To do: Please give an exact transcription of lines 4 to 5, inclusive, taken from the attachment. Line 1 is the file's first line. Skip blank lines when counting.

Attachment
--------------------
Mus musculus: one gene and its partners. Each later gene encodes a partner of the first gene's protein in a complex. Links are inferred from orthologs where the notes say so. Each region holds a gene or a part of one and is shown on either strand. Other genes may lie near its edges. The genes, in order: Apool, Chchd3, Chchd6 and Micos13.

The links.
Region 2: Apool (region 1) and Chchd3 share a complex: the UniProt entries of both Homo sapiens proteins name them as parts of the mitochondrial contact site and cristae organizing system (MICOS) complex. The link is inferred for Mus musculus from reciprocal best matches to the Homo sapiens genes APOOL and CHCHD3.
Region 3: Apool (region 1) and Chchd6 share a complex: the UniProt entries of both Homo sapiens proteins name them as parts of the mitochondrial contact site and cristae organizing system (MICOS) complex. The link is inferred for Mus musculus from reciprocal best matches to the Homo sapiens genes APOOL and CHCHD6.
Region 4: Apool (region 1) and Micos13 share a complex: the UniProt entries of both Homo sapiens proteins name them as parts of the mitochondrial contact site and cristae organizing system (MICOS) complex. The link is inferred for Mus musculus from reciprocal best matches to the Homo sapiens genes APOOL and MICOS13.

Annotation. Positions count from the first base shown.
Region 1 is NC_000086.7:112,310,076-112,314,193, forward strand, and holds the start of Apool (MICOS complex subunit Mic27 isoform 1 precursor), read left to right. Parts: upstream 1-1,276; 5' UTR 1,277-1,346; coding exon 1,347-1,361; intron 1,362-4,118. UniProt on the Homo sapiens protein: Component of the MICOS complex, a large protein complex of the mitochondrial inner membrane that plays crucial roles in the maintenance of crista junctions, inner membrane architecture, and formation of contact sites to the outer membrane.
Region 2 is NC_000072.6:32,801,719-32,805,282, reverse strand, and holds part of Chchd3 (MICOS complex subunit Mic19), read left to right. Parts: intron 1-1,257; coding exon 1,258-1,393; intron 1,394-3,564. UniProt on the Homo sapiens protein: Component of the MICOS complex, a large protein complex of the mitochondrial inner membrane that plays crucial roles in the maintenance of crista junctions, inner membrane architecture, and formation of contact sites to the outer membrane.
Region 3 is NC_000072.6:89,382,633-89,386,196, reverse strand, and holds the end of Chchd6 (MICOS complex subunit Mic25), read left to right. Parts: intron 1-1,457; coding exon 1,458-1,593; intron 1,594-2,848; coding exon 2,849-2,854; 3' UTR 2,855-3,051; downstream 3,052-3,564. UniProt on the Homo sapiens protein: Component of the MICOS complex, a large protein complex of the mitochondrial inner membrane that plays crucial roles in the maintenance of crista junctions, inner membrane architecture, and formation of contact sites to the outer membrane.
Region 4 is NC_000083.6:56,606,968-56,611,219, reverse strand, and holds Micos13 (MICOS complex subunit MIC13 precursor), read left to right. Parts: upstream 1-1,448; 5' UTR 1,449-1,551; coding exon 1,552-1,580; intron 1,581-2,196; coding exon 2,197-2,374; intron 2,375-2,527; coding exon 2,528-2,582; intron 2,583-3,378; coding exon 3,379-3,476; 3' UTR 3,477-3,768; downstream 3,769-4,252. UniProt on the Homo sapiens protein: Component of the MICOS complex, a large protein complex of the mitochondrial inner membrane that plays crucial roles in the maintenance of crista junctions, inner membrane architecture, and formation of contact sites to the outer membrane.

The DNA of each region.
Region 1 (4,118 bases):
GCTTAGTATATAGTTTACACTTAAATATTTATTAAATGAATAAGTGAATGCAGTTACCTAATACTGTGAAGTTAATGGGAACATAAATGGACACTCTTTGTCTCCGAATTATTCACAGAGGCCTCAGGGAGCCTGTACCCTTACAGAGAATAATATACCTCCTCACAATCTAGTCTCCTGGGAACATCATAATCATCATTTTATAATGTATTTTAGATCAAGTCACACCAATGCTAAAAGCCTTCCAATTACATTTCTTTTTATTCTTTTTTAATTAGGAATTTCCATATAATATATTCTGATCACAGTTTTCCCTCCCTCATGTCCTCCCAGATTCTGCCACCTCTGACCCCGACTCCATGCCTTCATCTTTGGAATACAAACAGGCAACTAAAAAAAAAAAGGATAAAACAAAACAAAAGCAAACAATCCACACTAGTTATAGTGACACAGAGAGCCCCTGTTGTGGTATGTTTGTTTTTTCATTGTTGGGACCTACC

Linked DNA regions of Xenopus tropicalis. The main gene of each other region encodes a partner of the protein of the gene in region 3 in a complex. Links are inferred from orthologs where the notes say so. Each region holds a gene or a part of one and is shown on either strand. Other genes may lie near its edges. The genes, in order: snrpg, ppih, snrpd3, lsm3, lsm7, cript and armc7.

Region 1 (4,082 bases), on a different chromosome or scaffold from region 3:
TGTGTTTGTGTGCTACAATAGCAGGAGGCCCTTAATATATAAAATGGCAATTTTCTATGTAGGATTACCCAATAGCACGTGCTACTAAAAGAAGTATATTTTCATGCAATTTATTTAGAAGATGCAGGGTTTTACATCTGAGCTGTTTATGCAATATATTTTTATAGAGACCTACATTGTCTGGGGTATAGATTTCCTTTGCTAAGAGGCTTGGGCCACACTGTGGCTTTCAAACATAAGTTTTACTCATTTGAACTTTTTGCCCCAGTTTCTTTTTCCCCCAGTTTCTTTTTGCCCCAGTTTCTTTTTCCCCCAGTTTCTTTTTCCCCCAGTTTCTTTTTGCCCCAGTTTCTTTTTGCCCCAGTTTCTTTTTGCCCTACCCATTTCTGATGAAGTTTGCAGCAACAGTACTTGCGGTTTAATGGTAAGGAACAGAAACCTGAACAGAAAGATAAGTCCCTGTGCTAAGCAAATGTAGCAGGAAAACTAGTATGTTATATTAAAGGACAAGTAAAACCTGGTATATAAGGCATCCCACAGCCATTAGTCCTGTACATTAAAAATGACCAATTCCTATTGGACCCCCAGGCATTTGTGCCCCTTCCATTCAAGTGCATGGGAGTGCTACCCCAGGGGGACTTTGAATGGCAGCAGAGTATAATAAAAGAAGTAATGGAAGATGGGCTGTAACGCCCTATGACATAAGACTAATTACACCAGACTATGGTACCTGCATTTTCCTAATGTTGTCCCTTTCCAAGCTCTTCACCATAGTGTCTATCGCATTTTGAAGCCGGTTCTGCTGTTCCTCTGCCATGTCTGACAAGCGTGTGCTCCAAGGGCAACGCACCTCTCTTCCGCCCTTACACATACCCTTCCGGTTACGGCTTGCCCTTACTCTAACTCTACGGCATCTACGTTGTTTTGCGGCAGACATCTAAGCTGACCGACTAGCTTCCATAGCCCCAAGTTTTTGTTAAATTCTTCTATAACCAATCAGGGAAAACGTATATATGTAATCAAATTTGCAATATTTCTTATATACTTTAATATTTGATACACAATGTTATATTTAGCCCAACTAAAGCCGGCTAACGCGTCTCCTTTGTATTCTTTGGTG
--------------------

Region 3: Apool (region 1) and Chchd6 share a complex: the UniProt entries of both Homo sapiens proteins name them as parts of the mitochondrial contact site and cristae organizing system (MICOS) complex. The link is inferred for Mus musculus from reciprocal best matches to the Homo sapiens genes APOOL and CHCHD6.
Region 4: Apool (region 1) and Micos13 share a complex: the UniProt entries of both Homo sapiens proteins name them as parts of the mitochondrial contact site and cristae organizing system (MICOS) complex. The link is inferred for Mus musculus from reciprocal best matches to the Homo sapiens genes APOOL and MICOS13.